Lydia Jenkin 's Opinion

Lydia Jenkin is an entertainment feature writer for the New Zealand Herald.

Lydia Jenkin's week of it

Bryony, voiced by Ashley Jensen, left, and Arthur, voiced by James McAvoy, are shown in a scene from 'Arthur Christmas.' Photo / AP
Bryony, voiced by Ashley Jensen, left, and Arthur, voiced by James McAvoy, are shown in a scene from 'Arthur Christmas.' Photo / AP

MUSIC
The Flying Nun birthday celebrations continue when Hamish Kilgour returns from New York for a reunion show from The Clean at The Kings Arms tonight. Tomorrow eve, influential Ethiopian jazz musician Mulatu Astatke will get feet tapping at The Powerstation, or you could head along to the cosy Backbeat Bar for a double album release show from local alt-rockers Lindon Puffin and Victoria Girling-Butcher.

Saturday night sees local lads The Checks take on The Powerstation with their groove-fuelled Deadly Summer Sway jams (it'll be a good chance to forget about the election for a couple of hours), and if you're looking for a bit of comforting nostalgia come Sunday, The Moody Blues will be entertaining at The Civic. From across the ditch, folk musician Jordie Lane will be charming the Wine Cellar with some gentle fingerpicking come Tuesday, and The Sami Sisters join Tim Finn and his band for a distinguished show at The Mercury Theatre on Wednesday.

MOVIES
Seasonally themed movies kick off this week with British animated festive fantasy Arthur Christmas.

The animators of Wallace and Gromit team up with the writers of I'm Alan Partridge to weave a tale about Arthur (voiced by James McAvoy), and the Claus family, voiced by Jim Broadbent, Imelda Staunton, Hugh Laurie, and Bill Nighy.

There's also Tony Barry (Goodbye Pork Pie) getting involved as an undercover cop in a Kiwi story of sex, drugs and mobility scooters in Rest For The Wicked, also starring John Bach, Ilona Rodgers, Elizabeth McRae, Sara Wiseman, and Ian Mune.

At the other end of the age spectrum there's Submarine, a British coming-of-age comedy about 15-year-old Oliver (played by newcomer Craig Roberts) who sees himself as a cool, literary genius, (when in reality he's quite socially inept) trying to make his family reconnect while also hatching plans to lose his virginity to his pyromaniac girlfriend.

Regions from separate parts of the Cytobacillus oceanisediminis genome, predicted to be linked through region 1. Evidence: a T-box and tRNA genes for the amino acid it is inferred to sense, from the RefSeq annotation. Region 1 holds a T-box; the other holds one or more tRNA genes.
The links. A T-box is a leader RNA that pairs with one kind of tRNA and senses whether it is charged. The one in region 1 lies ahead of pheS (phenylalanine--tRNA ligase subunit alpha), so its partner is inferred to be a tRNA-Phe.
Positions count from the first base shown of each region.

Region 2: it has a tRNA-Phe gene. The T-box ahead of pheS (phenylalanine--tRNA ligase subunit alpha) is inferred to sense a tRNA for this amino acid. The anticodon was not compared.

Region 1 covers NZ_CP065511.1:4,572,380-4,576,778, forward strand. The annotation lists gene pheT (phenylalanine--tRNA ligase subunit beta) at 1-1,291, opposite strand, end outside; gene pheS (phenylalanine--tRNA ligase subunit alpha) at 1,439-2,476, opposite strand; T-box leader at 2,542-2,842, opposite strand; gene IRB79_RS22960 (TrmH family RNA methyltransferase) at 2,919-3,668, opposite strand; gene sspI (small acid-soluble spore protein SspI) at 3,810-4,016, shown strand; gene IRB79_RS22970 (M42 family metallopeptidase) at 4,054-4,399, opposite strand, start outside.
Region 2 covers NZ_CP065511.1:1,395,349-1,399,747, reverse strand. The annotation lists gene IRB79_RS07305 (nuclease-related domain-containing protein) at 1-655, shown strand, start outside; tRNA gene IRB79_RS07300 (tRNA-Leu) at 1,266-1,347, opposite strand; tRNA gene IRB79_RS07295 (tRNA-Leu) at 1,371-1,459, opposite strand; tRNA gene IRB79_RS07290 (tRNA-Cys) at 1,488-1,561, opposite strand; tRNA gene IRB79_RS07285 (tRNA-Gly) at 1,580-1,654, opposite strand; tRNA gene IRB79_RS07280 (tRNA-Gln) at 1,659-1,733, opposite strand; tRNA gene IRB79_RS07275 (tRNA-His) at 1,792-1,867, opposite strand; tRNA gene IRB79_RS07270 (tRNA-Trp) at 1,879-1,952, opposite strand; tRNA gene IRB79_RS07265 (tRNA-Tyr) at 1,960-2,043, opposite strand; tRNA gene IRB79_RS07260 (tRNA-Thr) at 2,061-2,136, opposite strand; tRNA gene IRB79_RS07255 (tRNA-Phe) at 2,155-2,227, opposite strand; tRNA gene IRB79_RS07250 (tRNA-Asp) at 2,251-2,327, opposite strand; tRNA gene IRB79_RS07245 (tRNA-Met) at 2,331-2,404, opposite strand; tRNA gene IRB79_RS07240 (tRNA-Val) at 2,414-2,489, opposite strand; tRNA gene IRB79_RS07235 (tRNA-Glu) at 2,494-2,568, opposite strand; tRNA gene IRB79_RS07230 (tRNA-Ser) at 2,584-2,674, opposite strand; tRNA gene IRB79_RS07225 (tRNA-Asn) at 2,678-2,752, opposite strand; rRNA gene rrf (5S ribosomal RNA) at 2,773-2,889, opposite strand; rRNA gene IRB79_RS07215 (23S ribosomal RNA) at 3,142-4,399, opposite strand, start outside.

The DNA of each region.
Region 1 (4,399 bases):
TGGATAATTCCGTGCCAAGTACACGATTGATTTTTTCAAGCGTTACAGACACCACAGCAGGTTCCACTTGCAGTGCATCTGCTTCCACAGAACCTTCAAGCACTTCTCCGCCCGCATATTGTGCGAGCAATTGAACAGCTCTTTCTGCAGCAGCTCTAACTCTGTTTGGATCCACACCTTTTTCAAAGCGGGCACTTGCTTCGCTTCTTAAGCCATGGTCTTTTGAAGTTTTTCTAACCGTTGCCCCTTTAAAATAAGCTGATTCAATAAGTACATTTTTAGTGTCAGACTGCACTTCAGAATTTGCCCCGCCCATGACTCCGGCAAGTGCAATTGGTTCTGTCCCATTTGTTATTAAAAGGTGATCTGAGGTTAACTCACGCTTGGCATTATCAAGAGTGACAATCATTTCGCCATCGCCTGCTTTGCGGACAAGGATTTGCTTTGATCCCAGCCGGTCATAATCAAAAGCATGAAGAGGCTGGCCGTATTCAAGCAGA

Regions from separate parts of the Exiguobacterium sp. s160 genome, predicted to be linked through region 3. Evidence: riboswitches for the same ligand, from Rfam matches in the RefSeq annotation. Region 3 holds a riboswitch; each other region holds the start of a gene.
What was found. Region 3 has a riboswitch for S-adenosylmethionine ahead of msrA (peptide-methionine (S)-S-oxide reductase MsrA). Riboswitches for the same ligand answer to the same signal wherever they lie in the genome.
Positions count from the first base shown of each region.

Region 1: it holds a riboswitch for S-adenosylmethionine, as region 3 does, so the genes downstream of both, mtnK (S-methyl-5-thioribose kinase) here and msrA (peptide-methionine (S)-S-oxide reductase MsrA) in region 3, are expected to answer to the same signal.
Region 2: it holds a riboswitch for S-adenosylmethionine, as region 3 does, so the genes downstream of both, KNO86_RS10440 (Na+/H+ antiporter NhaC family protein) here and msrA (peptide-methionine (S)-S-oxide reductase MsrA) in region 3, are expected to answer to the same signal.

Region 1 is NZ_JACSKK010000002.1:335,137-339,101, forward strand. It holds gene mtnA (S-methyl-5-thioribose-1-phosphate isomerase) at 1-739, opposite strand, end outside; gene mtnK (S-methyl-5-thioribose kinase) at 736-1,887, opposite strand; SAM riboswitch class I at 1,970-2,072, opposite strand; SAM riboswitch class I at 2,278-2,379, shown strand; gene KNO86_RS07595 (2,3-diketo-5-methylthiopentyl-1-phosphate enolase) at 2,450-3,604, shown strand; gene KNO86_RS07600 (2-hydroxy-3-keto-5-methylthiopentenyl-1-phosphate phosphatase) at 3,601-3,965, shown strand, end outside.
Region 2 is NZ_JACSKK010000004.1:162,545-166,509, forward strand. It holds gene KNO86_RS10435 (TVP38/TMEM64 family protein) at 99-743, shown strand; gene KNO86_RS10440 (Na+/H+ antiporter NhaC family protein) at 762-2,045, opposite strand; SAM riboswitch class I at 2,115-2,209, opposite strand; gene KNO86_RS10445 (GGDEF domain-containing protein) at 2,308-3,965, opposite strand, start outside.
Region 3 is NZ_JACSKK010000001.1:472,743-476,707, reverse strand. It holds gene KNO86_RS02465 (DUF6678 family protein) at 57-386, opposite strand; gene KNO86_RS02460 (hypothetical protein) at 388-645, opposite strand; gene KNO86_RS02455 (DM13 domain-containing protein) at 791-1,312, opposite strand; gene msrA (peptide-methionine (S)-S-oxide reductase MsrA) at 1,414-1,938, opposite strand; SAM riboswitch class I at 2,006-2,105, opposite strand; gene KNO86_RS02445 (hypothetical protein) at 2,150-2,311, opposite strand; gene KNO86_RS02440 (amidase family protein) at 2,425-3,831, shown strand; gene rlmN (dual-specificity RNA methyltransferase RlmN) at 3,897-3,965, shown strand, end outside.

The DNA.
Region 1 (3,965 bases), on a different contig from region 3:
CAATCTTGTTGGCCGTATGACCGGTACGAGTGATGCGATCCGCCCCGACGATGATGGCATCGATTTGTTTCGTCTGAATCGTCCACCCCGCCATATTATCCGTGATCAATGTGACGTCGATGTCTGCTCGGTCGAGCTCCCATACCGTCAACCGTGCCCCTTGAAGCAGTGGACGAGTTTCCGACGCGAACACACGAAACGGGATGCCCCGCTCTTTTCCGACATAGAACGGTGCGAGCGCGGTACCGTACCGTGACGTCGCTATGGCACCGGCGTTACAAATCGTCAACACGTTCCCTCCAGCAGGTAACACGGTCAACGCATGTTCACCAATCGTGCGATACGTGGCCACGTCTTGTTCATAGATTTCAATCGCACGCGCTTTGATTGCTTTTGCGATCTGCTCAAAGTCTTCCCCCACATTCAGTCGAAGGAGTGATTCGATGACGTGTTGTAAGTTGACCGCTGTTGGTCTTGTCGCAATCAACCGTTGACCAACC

Also look out for Bosnian-set political thriller about sex-trafficking The Whistleblower, starring Rachel Weisz, and local documentary When A City Falls, which chronicles the impact of Christchurch's devastating earthquakes.

TV
Throw a party and get your (politically like-minded) mates around for the television event of the week - election coverage. After a week of leaders' debates, public addresses, interviews, and controversy, it all comes down to Saturday evening. TV One, TV3 and Maori TV will be getting down to the nitty gritty from 7pm on as we wait to find out the fate of our nation for the next three years. The teams of entertaining panellists will be led by Mark Sainsbury, John Campbell and Julian Wilcox, respectively.

OR...
For something a little intriguing and possibly magical, check out Dunedin avant garde musician and creator Alastair Galbraith, turning one of the giant old silos down on Wynyard Quarter into a musical instrument on Friday evening. In the past Galbraith has built such instruments as a glass-tube fire organ, and a treadle-powered glass harmonium, so it's sure to be a treat. He'll be doing performances from 6-8pm, on the half-hour, as part of a series of events celebrating the NZ Arts Foundation awards.

-TimeOut

- NZ Herald

Lydia Jenkin

Lydia Jenkin is an entertainment feature writer for the New Zealand Herald.

Childhood music lessons eventually led to degrees in music and media studies for Lydia Jenkin, launching her career as an entertainment writer. A love of late nights watching local musos - whether in dingy bars or at summer music festivals – saw her become assistant editor at NZ Musician magazine for nearly five years before she jumped at the chance to join the TimeOut team. She's at her happiest when ranting about her latest music discovery, but is equally keen on excellent film and television (The Dark Horse and True Detective are her picks so far for 2014).

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